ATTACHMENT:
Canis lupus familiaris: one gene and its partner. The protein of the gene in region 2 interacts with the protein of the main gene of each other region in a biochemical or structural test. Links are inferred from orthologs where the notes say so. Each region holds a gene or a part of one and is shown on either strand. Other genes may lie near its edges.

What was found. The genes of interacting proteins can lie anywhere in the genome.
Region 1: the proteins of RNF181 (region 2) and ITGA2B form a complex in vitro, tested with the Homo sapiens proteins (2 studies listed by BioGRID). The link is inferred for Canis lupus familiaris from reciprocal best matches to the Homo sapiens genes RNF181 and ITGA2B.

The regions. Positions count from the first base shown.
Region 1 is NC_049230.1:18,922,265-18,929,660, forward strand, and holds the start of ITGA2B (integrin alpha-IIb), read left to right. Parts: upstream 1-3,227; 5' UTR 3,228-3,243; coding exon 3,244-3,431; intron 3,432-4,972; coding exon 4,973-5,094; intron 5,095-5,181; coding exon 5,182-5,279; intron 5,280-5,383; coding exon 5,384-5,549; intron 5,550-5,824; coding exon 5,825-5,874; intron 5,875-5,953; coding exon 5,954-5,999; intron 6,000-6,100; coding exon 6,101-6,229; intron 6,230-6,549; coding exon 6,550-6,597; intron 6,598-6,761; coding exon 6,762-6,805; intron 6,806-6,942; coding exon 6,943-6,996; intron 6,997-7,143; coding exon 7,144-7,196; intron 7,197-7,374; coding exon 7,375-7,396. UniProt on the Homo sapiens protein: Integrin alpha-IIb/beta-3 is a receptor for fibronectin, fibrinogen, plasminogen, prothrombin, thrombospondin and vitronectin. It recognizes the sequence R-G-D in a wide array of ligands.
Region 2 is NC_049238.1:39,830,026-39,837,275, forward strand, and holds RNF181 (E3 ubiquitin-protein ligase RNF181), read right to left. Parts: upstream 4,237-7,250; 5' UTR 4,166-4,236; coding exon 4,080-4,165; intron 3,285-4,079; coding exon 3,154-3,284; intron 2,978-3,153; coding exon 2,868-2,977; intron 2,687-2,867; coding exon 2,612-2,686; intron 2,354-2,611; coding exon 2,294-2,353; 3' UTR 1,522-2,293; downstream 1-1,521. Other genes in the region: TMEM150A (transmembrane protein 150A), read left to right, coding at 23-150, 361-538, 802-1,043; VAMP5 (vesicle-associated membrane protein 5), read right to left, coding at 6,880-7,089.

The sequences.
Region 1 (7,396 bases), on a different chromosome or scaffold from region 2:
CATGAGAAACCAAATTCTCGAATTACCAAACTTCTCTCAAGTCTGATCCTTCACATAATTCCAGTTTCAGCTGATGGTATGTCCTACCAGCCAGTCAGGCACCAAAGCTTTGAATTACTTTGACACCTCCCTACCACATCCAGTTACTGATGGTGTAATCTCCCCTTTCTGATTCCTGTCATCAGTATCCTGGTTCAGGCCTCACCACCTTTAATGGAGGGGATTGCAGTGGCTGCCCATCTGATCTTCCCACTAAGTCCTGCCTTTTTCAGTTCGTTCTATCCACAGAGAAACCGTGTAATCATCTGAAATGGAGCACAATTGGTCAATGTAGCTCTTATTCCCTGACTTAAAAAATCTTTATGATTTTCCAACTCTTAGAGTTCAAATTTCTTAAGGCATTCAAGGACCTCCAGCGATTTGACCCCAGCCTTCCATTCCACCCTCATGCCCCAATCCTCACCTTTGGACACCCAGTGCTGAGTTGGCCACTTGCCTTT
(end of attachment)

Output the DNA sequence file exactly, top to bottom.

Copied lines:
Canis lupus familiaris: one gene and its partner. The protein of the gene in region 2 interacts with the protein of the main gene of each other region in a biochemical or structural test. Links are inferred from orthologs where the notes say so. Each region holds a gene or a part of one and is shown on either strand. Other genes may lie near its edges.

What was found. The genes of interacting proteins can lie anywhere in the genome.
Region 1: the proteins of RNF181 (region 2) and ITGA2B form a complex in vitro, tested with the Homo sapiens proteins (2 studies listed by BioGRID). The link is inferred for Canis lupus familiaris from reciprocal best matches to the Homo sapiens genes RNF181 and ITGA2B.

The regions. Positions count from the first base shown.
Region 1 is NC_049230.1:18,922,265-18,929,660, forward strand, and holds the start of ITGA2B (integrin alpha-IIb), read left to right. Parts: upstream 1-3,227; 5' UTR 3,228-3,243; coding exon 3,244-3,431; intron 3,432-4,972; coding exon 4,973-5,094; intron 5,095-5,181; coding exon 5,182-5,279; intron 5,280-5,383; coding exon 5,384-5,549; intron 5,550-5,824; coding exon 5,825-5,874; intron 5,875-5,953; coding exon 5,954-5,999; intron 6,000-6,100; coding exon 6,101-6,229; intron 6,230-6,549; coding exon 6,550-6,597; intron 6,598-6,761; coding exon 6,762-6,805; intron 6,806-6,942; coding exon 6,943-6,996; intron 6,997-7,143; coding exon 7,144-7,196; intron 7,197-7,374; coding exon 7,375-7,396. UniProt on the Homo sapiens protein: Integrin alpha-IIb/beta-3 is a receptor for fibronectin, fibrinogen, plasminogen, prothrombin, thrombospondin and vitronectin. It recognizes the sequence R-G-D in a wide array of ligands.
Region 2 is NC_049238.1:39,830,026-39,837,275, forward strand, and holds RNF181 (E3 ubiquitin-protein ligase RNF181), read right to left. Parts: upstream 4,237-7,250; 5' UTR 4,166-4,236; coding exon 4,080-4,165; intron 3,285-4,079; coding exon 3,154-3,284; intron 2,978-3,153; coding exon 2,868-2,977; intron 2,687-2,867; coding exon 2,612-2,686; intron 2,354-2,611; coding exon 2,294-2,353; 3' UTR 1,522-2,293; downstream 1-1,521. Other genes in the region: TMEM150A (transmembrane protein 150A), read left to right, coding at 23-150, 361-538, 802-1,043; VAMP5 (vesicle-associated membrane protein 5), read right to left, coding at 6,880-7,089.

The sequences.
Region 1 (7,396 bases), on a different chromosome or scaffold from region 2:
CATGAGAAACCAAATTCTCGAATTACCAAACTTCTCTCAAGTCTGATCCTTCACATAATTCCAGTTTCAGCTGATGGTATGTCCTACCAGCCAGTCAGGCACCAAAGCTTTGAATTACTTTGACACCTCCCTACCACATCCAGTTACTGATGGTGTAATCTCCCCTTTCTGATTCCTGTCATCAGTATCCTGGTTCAGGCCTCACCACCTTTAATGGAGGGGATTGCAGTGGCTGCCCATCTGATCTTCCCACTAAGTCCTGCCTTTTTCAGTTCGTTCTATCCACAGAGAAACCGTGTAATCATCTGAAATGGAGCACAATTGGTCAATGTAGCTCTTATTCCCTGACTTAAAAAATCTTTATGATTTTCCAACTCTTAGAGTTCAAATTTCTTAAGGCATTCAAGGACCTCCAGCGATTTGACCCCAGCCTTCCATTCCACCCTCATGCCCCAATCCTCACCTTTGGACACCCAGTGCTGAGTTGGCCACTTGCCTTT